I had to quit Liverpool

I had to quit Liverpool. .. I couldn't just sit on the bench and pick up the money

Jonjo Shelvey has never had a problem with his fiancee’s cooking, but he didn’t think twice about dropping his fork and charging out of the door on July 2. It just might be the most significant run of his career so far.
That morning he’d reported for Liverpool’s first pre-season session of the summer, feeling good and with a lower body-fat percentage than normal.
‘I’ve always had a problem with it, but I’d got it down,’ he says. ‘I thought I’d be able to give it a real good go to get in the team this year. I was pretty excited.’

Shelvey had read the reports linking Swansea City with him, but he’s used to ‘that stuff’.
More relevant was a chat with Brendan Rodgers scheduled for the next day, a discussion about how much playing time he might get in Steven Gerrard’s midfield. It was a conversation he’d had before with Liverpool managers.
A phone call that evening changed everything. ‘I got home and was sitting down to dinner,’ he says. ‘My missus had cooked a pasta dish. I hadn’t had a bite when my agent came on the phone, saying, “Get yourself down to Swansea”.
‘I didn’t touch my dinner.’
Liverpool had accepted an offer worth an initial £5million from Swansea.
He adds: ‘Daisy (Evans) and I just grabbed a bag and got in the car. My brother lives in Liverpool so he came and did the dishes. It was a weird journey.’

The same could be said of his career as a whole up to July 2, the trip from teenage prodigy to hyped signing to squad player to figure of fun.
There’s a YouTube video of him missing an open goal for England’s Under 21s that has been watched almost 100,000 times; another of West Ham fans chanting ‘Harry Potter, he’s coming for you’ — a reference to his apparent resemblance to Lord Voldemort — has more than 500,000 views.
On Monday, Shelvey will almost certainly line up for Swansea when Liverpool arrive at the Liberty Stadium. Michael Laudrup made a promise on the day he signed that should see to that.

The thousands of Swansea fans who used Twitter to complain about his signing have stopped moaning. Some pundits even think he should get a second England cap and Roy Hodgson didn’t seem too cold on the idea after taking charge of the Under 21 fixture against Scotland last month.

A transformation has happened, illustrating the argument that there really is no substitute for not being a substitute.
Shelvey, 21, is the deep-lying creative spark in Swansea’s midfield, composed enough to look good next to Leon Britton, but also capable of pinging a pass or making a surge.
He has started five of Swansea’s seven games in the Premier League and Europe and, with the possible exception of the defeat at Spurs, has been one of the Swans’ three best players in each of them.

Born: February 27, 1992
2002-04 Arsenal (Trainee)
2004-07 West Ham (Trainee)
2007-10 Charlton (47 appearances, eight goals)
2010-13 Liverpool (70/7)
2011-12 Blackpool on loan (10/6)
2013 Swansea (5/0)
England: One full cap. Also represented England at Under 16, 17, 19 and 21 levels.

‘It’s about confidence and knowing you’ll get game time if you do well,’ he says.
‘Game time’ is everything to Shelvey. Over the course of an hour at Swansea’s training ground, it’s a term he uses a lot.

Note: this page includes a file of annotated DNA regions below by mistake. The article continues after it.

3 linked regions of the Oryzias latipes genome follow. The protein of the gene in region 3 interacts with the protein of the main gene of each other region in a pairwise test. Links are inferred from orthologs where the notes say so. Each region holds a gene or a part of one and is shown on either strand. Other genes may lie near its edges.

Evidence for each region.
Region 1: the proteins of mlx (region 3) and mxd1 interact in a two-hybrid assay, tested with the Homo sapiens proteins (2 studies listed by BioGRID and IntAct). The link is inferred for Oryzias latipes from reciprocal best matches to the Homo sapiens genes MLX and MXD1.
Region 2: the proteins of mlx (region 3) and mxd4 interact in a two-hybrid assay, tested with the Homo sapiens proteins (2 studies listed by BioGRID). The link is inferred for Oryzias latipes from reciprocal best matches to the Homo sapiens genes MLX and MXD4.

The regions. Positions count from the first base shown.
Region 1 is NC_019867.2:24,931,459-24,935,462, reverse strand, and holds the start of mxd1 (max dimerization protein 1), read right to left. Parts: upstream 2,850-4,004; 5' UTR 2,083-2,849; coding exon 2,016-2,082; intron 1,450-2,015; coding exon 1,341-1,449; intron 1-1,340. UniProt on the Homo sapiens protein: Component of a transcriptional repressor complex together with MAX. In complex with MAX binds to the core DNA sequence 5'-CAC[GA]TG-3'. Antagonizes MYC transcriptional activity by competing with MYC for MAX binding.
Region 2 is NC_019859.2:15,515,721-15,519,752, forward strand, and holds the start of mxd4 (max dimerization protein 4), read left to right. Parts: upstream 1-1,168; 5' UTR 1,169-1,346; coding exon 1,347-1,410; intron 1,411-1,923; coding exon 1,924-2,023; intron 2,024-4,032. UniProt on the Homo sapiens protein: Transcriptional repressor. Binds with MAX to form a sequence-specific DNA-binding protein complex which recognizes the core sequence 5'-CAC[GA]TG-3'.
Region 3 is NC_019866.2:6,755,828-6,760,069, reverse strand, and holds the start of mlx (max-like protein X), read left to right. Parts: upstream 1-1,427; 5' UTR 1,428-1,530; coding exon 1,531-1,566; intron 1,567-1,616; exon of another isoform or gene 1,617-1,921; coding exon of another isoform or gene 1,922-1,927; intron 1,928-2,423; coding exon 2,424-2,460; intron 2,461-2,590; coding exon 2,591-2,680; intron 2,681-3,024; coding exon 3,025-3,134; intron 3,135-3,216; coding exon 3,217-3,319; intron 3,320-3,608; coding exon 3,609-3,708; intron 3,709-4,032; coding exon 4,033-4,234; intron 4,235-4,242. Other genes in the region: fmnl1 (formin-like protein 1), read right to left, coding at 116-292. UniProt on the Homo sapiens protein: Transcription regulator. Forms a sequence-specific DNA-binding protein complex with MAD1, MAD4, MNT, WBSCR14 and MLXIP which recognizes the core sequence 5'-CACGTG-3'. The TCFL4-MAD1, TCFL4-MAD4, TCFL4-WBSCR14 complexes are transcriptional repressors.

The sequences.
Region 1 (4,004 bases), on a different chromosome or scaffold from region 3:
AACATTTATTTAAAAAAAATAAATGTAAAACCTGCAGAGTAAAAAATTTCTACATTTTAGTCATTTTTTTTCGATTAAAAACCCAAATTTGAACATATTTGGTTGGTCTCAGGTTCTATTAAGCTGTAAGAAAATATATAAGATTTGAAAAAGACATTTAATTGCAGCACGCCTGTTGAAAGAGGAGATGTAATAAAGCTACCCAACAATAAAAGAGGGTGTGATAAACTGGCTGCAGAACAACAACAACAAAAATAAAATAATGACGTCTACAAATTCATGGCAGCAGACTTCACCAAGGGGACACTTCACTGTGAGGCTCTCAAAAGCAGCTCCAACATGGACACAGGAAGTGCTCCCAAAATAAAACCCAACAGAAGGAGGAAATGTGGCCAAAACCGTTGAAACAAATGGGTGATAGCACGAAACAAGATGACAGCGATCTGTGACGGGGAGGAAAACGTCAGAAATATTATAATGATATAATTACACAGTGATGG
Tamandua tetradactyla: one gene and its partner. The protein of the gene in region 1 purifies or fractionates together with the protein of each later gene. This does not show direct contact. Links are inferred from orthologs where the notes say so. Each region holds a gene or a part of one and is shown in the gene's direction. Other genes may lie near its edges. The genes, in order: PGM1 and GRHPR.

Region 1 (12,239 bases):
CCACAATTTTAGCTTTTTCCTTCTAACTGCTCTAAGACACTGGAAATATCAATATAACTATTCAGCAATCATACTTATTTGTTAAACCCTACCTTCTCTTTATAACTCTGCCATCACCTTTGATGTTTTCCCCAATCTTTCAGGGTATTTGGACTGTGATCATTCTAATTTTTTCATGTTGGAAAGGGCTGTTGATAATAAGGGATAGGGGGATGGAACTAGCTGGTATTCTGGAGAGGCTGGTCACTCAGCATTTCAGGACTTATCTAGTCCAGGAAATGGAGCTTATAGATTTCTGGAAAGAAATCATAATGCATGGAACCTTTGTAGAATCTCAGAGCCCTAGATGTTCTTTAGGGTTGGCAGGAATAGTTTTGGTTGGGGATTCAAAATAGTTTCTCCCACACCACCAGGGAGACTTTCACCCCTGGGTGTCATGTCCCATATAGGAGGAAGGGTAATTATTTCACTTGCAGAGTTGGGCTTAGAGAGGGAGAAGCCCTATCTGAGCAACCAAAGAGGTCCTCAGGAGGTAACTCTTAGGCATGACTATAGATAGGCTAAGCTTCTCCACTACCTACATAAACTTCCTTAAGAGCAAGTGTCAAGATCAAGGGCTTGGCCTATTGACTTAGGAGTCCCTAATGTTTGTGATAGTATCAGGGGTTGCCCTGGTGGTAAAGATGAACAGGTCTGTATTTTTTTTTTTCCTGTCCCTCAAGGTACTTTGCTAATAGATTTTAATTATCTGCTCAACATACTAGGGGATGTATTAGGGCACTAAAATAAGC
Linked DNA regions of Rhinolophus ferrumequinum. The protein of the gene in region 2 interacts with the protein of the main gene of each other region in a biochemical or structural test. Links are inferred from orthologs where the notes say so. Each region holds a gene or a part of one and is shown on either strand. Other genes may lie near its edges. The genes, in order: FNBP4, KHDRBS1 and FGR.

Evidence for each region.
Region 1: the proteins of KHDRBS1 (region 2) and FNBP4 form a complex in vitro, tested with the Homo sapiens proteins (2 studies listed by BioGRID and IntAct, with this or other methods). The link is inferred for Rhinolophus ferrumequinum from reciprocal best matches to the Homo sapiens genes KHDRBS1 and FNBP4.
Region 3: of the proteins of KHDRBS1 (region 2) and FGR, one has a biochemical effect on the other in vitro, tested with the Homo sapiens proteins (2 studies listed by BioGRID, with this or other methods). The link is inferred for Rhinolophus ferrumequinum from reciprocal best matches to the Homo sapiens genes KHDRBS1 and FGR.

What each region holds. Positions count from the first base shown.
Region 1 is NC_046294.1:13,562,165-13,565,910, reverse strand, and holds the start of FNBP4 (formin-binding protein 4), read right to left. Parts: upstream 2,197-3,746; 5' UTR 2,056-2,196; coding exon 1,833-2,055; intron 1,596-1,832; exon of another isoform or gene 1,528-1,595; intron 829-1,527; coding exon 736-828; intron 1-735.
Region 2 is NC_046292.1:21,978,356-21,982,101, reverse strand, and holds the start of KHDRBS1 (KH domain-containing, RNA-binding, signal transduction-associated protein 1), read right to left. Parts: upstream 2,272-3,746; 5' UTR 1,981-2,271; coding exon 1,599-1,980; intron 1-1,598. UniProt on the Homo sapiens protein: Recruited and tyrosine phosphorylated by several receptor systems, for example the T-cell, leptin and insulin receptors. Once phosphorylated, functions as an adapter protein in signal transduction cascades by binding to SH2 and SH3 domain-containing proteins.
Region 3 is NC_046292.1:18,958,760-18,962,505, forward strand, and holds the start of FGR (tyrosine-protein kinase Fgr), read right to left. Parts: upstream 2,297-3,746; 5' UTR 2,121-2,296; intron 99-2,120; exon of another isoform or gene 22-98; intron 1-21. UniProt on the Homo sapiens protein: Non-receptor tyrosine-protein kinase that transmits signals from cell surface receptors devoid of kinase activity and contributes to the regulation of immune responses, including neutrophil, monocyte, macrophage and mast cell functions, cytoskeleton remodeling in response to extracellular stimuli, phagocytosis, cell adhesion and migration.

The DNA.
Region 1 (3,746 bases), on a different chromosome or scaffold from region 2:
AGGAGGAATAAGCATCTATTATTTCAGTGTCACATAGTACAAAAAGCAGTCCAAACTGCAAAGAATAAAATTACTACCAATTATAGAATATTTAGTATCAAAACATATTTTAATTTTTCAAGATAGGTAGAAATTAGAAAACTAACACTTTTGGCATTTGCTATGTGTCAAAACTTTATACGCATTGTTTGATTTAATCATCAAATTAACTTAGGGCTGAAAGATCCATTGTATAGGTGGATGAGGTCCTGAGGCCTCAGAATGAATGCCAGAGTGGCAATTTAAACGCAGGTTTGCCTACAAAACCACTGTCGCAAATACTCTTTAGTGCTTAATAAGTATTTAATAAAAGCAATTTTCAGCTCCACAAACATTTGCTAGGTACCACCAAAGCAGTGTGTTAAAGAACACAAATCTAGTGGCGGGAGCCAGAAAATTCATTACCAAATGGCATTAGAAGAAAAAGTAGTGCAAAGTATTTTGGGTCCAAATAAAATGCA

He says: ‘Brendan (Rodgers) called me and apologised that he couldn’t give me enough game time, but he didn’t need to apologise. He’s the Liverpool manager.
‘But personally…’
Shelvey tails off. Liverpool is a tricky subject. When this interview is over he says: ‘Please don’t let me sound like I’m slating Liverpool because that’s not my intention.’
And yet his disappointment at getting only 31 starts across three seasons and all competitions is ‘quite hard to hide’. He signed as an 18-year-old from Charlton in 2010, a captain of England from the Under 16s through Under 19s.

He had some serious hype . . . the next Steven Gerrard, but that’s no great joy when the original is still kicking around.
‘It’s a big thing, trying to knock Steven Gerrard out of the team,’ he says. ‘If you had a really good game the next week you might still be out because the likes of Gerrard are coming back. Imagine that. And you can’t argue with it — it’s crazy how good he is.
'Brendan told me I could stay there and see what happened. It really was my choice. I wasn’t pushed.
‘But I wanted to play football. I would hate to be one of those sitting on my money. It is in my character, the way I was brought up. Even Brendan said, “You’re not one of these squad players happy to stand around”.’

He mentions his medal for winning the 2011-12 League Cup and the fact he was not involved in the final. ‘Even though a kid of my age should be happy winning a medal, I wanted to play,’ he says.
‘It feels like less of a medal than the next one I hopefully get.’

Talk turns to Tottenham’s £106m spree. He already knows what is going to happen to Spurs’ young talent: ‘There are lads at Spurs I feel sorry for. They aren’t going to get game time. I didn’t want that at Liverpool. I wanted to play, to get back the status that I used to have. Now I am playing.’
Laudrup said the words Shelvey wanted to hear when he finally got to Swansea on the morning of July 3. ‘He told me if I play well in a game, then I will start the next game.’
Those words were worth leaving his dinner for.

Copyright - Daily Mail

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